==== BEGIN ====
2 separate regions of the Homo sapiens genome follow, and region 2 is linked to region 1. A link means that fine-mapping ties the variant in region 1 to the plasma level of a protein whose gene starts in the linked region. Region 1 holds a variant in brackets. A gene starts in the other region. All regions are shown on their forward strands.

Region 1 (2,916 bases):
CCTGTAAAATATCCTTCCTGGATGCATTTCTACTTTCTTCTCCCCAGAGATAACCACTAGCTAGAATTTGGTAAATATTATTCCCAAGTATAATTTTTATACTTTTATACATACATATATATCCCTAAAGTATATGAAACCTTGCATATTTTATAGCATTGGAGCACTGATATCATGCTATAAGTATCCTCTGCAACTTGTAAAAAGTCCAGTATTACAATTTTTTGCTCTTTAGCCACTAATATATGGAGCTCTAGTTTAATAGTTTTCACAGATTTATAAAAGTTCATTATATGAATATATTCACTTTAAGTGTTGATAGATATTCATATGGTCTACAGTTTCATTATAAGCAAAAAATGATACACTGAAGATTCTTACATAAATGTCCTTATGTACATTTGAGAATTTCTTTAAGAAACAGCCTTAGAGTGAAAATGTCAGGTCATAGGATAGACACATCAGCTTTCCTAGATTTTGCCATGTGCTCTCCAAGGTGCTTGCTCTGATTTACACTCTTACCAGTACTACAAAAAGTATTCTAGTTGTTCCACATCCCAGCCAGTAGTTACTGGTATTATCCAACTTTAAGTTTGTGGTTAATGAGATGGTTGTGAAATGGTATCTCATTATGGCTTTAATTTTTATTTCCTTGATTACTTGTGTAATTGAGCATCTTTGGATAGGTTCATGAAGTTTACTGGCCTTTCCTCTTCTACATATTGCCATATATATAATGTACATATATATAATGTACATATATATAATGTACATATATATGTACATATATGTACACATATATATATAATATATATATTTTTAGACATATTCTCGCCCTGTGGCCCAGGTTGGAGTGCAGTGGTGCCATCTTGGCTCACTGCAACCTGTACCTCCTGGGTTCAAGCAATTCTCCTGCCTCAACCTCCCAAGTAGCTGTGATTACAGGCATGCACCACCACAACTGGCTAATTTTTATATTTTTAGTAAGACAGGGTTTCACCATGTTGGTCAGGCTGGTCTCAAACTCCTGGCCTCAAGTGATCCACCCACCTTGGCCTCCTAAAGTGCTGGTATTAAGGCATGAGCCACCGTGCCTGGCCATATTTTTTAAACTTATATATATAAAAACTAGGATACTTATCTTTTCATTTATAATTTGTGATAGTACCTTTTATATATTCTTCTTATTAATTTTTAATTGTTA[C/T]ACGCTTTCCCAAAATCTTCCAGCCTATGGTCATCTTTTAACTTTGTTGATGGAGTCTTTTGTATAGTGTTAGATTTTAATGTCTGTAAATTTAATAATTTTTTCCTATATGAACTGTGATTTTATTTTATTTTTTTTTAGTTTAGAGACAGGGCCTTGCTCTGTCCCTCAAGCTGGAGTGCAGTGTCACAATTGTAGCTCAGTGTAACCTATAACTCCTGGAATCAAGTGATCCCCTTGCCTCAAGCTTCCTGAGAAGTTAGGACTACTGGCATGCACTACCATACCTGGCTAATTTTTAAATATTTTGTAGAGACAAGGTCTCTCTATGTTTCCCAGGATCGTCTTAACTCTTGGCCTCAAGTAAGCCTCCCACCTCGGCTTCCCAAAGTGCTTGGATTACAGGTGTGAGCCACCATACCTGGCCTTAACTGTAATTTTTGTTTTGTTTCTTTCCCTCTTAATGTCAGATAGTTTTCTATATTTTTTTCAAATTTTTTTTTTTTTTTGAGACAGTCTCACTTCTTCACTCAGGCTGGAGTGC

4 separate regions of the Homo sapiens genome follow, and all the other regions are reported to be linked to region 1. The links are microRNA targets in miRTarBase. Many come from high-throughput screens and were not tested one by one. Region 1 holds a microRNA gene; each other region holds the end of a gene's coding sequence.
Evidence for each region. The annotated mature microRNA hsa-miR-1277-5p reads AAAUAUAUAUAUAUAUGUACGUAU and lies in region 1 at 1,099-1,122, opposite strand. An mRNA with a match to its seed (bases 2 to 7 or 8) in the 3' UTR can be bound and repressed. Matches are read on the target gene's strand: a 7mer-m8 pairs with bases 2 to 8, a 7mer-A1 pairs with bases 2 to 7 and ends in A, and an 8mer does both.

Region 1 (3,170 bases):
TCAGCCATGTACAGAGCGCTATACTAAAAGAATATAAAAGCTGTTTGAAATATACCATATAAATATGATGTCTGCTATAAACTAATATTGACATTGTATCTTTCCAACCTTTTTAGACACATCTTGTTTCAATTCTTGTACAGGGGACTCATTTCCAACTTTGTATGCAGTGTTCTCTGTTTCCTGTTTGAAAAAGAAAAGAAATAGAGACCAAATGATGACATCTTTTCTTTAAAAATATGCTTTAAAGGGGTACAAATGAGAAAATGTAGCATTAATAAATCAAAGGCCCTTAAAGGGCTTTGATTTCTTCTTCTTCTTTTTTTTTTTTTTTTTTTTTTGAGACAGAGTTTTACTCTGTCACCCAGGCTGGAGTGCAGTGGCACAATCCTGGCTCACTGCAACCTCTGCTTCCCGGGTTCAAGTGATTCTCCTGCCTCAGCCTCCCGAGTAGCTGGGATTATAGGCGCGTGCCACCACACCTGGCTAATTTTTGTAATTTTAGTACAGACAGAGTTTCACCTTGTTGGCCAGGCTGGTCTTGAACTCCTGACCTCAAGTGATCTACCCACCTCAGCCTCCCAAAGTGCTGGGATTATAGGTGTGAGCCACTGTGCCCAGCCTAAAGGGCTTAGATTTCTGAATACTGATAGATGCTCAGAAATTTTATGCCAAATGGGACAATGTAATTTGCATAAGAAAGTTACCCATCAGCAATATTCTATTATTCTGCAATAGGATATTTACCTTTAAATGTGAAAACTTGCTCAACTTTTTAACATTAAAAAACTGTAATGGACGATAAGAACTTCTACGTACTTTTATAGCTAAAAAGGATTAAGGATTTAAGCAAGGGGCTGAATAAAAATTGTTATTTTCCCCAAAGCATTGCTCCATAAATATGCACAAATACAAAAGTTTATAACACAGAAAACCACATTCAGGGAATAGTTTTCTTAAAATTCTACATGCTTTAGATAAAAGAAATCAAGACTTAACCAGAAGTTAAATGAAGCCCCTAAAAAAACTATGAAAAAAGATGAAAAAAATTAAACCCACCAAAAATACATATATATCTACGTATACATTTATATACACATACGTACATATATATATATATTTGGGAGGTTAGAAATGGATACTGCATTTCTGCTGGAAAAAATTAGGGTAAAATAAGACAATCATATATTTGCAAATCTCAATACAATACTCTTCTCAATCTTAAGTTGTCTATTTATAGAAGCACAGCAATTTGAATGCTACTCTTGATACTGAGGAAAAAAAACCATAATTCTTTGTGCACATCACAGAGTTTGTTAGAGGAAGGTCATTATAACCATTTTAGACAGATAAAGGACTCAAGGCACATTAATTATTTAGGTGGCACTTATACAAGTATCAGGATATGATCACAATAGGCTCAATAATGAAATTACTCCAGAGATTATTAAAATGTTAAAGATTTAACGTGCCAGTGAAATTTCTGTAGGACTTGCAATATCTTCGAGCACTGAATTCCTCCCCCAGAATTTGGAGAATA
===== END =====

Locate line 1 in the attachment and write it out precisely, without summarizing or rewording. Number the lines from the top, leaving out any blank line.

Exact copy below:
2 separate regions of the Homo sapiens genome follow, and region 2 is linked to region 1. A link means that fine-mapping ties the variant in region 1 to the plasma level of a protein whose gene starts in the linked region. Region 1 holds a variant in brackets. A gene starts in the other region. All regions are shown on their forward strands.